Tables Use Templates
Tables make extensive use of templates. All of the objects shown within a table are viewed through a template. If the table is dynamic and allows items to be added, a separate template is used for displaying the items available for selection. If a table has a header or footer, then a template is used to display that information.
In fact, everything displayed as part of a table is accomplished using a template. The reason for this is simple. Using templates makes tables highly modular, allowing authors to readily customize the contents and re-use common templates for similar purposes.
How Templates Are Used
Every item shown within a table is either a thing or a pick. Every item that can be selected for addition to a table is a thing or a pick. Templates are an ideal vehicle for display within tables, since templates are always associated with a specific thing or pick. When used for showing a list of items, the same template is simply associated separately with each item in the list to properly render the contents of each item.
When rendering the table to the display, the HL engine will retrieve the list of objects that belong to the table. Then each of those objects is rendered, one at a time, into the table. For each object, the template defines the portals to be displayed and the object provides the appropriate fields from which to pull the information. Since the template is rendered separately for each item, it's perfectly reasonable to customize the contents of the template for each object. For example, certain portals can be hidden for some objects, while styles can be changes for certain portals on other objects.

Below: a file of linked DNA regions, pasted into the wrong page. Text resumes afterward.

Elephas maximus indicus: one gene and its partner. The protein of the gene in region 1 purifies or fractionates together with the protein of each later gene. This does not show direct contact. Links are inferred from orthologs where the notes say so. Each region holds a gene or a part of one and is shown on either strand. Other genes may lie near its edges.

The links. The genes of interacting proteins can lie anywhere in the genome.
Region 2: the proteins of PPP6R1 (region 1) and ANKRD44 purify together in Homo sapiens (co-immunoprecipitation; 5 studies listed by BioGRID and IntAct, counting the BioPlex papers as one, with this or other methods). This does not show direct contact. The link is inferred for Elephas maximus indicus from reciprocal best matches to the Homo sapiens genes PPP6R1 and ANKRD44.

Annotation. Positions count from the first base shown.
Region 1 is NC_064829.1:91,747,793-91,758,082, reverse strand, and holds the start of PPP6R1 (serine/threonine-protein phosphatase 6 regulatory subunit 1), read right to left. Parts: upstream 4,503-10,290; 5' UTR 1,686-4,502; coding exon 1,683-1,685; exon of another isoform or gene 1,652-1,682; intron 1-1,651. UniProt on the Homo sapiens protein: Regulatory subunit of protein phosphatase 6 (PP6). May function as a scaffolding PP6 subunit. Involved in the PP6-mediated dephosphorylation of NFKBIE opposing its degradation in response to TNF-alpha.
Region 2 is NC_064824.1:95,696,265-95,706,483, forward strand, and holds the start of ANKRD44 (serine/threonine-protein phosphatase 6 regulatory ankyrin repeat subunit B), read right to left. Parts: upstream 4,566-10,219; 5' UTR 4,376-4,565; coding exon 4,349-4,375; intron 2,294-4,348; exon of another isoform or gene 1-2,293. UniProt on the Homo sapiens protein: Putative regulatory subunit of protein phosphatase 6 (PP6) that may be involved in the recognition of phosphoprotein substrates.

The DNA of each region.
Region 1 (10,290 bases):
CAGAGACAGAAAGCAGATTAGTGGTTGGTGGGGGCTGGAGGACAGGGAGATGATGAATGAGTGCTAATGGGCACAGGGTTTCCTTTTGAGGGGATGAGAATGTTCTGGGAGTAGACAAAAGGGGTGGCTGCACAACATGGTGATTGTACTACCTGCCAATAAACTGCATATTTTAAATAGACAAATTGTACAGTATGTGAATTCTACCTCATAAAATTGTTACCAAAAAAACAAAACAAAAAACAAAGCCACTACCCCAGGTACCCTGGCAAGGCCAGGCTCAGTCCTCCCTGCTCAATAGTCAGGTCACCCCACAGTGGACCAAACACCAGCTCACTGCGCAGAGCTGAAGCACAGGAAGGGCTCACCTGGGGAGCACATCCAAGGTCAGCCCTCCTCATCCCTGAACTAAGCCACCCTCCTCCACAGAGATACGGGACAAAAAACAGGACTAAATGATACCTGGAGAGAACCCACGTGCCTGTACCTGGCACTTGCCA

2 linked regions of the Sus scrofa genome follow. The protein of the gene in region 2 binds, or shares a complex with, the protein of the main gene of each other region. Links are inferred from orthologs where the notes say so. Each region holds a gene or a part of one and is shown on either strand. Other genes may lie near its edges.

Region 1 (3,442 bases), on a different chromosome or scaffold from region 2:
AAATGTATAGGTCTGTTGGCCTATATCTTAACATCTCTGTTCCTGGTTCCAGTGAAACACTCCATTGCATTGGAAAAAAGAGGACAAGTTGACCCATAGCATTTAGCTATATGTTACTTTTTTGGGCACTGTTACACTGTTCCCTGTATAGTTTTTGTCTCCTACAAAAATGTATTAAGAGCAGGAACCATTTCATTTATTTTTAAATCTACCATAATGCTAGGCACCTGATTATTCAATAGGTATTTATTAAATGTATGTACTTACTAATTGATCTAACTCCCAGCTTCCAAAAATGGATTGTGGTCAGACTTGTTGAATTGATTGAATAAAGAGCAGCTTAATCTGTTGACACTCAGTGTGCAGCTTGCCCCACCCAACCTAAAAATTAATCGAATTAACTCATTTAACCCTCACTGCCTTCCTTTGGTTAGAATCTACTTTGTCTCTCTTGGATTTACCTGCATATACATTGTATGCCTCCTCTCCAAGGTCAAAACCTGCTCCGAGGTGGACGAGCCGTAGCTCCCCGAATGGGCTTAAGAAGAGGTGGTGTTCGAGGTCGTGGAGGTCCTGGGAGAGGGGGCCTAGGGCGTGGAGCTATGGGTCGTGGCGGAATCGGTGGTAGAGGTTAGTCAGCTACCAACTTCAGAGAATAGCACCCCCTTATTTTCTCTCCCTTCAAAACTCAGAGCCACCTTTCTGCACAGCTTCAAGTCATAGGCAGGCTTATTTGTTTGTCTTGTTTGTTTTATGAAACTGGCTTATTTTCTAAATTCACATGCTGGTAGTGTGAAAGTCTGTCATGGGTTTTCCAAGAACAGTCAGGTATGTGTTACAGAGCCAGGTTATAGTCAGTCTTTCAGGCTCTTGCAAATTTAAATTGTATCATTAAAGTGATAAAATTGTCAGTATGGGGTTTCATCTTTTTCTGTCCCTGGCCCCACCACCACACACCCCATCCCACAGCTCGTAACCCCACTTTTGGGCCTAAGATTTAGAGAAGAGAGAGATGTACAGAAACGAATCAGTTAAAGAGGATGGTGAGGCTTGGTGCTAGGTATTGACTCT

The Show Template
Every table uses at least one template - the "show" template. This template is used to display each of the items within the table.
Reusing Table Templates In Multiple Places
Templates are not restricted to where they can be used. Consequently, you could choose to use the same template within a table and outside of that table. Or you could use the same template within multiple tables. Doing this is extremely useful. The problem is that, if you do share the template, you will probably need to make a few adjustments to how everything is handled within the template based on its context. The Kit makes this possible by providing the "intable" target reference that can be used on within the template's Position script. This target reference can be used to determine whether a template is within a table in general or to determine which specific table it is being used within.